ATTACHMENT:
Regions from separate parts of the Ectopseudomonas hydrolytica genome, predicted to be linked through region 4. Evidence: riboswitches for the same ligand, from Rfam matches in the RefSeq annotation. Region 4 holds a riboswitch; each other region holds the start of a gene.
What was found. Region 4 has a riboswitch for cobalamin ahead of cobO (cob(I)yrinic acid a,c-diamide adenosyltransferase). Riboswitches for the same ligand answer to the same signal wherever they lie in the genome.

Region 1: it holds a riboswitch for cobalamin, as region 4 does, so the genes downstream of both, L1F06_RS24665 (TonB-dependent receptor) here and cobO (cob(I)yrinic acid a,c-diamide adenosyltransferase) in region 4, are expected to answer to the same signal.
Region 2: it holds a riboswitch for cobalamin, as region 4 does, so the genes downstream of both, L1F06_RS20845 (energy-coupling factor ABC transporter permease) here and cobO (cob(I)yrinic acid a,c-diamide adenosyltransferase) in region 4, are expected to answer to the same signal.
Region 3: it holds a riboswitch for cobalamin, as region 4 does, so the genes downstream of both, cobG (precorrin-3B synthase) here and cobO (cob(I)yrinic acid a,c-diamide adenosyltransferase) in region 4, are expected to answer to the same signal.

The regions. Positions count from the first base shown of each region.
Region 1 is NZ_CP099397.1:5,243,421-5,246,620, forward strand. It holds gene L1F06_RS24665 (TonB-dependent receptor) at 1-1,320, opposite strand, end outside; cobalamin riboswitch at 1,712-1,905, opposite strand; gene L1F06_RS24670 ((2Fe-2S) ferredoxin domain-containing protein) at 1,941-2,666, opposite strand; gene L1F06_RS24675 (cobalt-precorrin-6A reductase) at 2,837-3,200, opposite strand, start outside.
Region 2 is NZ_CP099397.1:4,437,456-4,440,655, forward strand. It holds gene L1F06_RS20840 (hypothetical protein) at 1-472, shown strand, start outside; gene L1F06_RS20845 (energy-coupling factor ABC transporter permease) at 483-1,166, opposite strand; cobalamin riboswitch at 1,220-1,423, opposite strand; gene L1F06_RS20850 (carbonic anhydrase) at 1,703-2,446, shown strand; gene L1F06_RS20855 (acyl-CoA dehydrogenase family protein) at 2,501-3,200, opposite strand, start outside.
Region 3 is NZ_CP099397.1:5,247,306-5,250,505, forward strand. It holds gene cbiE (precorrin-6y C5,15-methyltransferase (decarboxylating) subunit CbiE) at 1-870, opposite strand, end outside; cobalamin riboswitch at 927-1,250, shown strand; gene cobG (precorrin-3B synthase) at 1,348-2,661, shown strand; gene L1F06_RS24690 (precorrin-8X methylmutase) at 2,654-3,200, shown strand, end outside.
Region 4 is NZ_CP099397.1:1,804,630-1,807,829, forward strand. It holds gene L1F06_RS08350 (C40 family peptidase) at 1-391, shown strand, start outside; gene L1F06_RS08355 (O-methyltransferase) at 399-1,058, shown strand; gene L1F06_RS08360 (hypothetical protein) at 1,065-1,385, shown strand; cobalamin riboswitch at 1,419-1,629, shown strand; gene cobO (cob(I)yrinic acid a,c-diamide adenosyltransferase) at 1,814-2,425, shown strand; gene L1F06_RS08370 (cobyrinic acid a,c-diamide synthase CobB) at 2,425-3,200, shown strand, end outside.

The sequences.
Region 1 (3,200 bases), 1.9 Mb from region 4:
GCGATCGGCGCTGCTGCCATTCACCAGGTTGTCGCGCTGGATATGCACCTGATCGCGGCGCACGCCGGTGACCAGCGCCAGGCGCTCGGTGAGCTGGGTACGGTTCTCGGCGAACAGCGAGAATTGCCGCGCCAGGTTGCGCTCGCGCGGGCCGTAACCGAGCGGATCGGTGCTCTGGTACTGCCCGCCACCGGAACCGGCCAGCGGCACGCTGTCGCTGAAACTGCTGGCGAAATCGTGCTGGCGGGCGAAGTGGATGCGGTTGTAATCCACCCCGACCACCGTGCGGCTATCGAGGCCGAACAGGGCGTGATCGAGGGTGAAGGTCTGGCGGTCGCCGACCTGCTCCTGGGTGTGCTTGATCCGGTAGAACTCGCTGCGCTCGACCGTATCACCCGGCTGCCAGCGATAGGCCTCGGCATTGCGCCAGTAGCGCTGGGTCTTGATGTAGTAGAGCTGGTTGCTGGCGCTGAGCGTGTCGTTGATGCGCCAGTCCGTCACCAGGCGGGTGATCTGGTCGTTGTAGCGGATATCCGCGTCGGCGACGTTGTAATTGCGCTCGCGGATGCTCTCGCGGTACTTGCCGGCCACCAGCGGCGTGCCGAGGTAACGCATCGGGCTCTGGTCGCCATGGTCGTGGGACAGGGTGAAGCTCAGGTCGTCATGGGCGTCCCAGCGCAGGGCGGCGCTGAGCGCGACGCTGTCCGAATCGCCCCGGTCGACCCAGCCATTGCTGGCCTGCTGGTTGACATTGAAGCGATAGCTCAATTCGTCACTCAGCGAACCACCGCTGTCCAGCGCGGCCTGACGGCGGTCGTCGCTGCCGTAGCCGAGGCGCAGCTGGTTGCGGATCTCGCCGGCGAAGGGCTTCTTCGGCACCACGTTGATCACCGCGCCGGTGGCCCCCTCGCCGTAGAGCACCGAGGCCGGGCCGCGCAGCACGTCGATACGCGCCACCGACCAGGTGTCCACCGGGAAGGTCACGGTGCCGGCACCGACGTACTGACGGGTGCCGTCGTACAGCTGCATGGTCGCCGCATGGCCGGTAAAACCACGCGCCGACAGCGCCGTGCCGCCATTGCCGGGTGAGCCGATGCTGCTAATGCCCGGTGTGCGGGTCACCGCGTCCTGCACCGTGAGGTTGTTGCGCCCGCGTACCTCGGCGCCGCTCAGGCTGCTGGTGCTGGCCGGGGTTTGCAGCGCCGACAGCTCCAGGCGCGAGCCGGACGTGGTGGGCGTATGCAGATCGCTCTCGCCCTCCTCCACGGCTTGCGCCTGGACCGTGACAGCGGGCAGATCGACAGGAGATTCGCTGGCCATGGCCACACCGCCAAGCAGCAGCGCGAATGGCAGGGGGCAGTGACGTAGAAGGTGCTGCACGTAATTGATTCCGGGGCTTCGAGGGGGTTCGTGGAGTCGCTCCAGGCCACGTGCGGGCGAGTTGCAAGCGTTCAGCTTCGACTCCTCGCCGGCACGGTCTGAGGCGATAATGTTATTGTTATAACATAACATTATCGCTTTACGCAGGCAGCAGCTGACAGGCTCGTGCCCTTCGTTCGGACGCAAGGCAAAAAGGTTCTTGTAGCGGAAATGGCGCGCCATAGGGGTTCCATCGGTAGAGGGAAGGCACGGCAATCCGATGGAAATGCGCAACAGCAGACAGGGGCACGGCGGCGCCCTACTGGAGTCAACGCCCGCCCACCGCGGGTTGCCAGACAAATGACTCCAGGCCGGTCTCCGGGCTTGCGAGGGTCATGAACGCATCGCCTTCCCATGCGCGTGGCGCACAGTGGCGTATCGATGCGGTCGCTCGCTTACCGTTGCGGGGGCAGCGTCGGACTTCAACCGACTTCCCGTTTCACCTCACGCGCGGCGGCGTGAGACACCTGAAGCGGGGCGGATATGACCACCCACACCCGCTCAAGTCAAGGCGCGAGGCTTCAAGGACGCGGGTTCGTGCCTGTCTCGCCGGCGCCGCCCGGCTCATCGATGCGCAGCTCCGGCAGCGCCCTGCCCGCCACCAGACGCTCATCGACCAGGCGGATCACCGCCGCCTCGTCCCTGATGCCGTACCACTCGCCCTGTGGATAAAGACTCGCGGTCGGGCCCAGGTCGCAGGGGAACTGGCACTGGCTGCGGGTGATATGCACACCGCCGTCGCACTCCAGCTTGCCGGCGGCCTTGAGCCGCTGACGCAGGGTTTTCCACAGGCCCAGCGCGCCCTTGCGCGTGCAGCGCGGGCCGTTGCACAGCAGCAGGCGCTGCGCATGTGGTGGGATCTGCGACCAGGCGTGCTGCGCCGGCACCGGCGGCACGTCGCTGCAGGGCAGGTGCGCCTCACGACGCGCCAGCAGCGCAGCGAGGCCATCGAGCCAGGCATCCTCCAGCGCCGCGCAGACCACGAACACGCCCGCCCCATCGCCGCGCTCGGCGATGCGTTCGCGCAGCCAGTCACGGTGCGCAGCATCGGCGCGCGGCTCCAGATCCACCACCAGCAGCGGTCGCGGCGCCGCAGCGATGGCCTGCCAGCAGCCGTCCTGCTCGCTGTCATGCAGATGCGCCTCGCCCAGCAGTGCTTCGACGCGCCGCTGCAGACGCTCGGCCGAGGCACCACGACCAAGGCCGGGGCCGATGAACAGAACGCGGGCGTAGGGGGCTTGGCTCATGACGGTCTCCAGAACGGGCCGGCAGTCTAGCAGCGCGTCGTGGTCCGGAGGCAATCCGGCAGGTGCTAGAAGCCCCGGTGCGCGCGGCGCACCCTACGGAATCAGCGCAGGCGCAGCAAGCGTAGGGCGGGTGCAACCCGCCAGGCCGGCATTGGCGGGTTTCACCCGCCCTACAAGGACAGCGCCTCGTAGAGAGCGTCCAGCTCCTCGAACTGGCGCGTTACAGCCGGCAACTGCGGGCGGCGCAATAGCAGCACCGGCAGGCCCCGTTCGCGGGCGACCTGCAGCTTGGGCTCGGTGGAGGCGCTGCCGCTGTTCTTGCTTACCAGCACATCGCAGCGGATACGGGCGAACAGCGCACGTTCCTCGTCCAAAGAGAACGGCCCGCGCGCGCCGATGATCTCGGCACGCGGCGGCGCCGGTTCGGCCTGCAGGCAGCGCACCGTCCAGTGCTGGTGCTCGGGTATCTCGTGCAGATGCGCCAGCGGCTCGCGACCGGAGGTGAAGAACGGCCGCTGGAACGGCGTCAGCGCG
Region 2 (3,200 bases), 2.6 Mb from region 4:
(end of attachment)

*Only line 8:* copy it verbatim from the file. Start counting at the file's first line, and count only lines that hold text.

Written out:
Region 2 is NZ_CP099397.1:4,437,456-4,440,655, forward strand. It holds gene L1F06_RS20840 (hypothetical protein) at 1-472, shown strand, start outside; gene L1F06_RS20845 (energy-coupling factor ABC transporter permease) at 483-1,166, opposite strand; cobalamin riboswitch at 1,220-1,423, opposite strand; gene L1F06_RS20850 (carbonic anhydrase) at 1,703-2,446, shown strand; gene L1F06_RS20855 (acyl-CoA dehydrogenase family protein) at 2,501-3,200, opposite strand, start outside.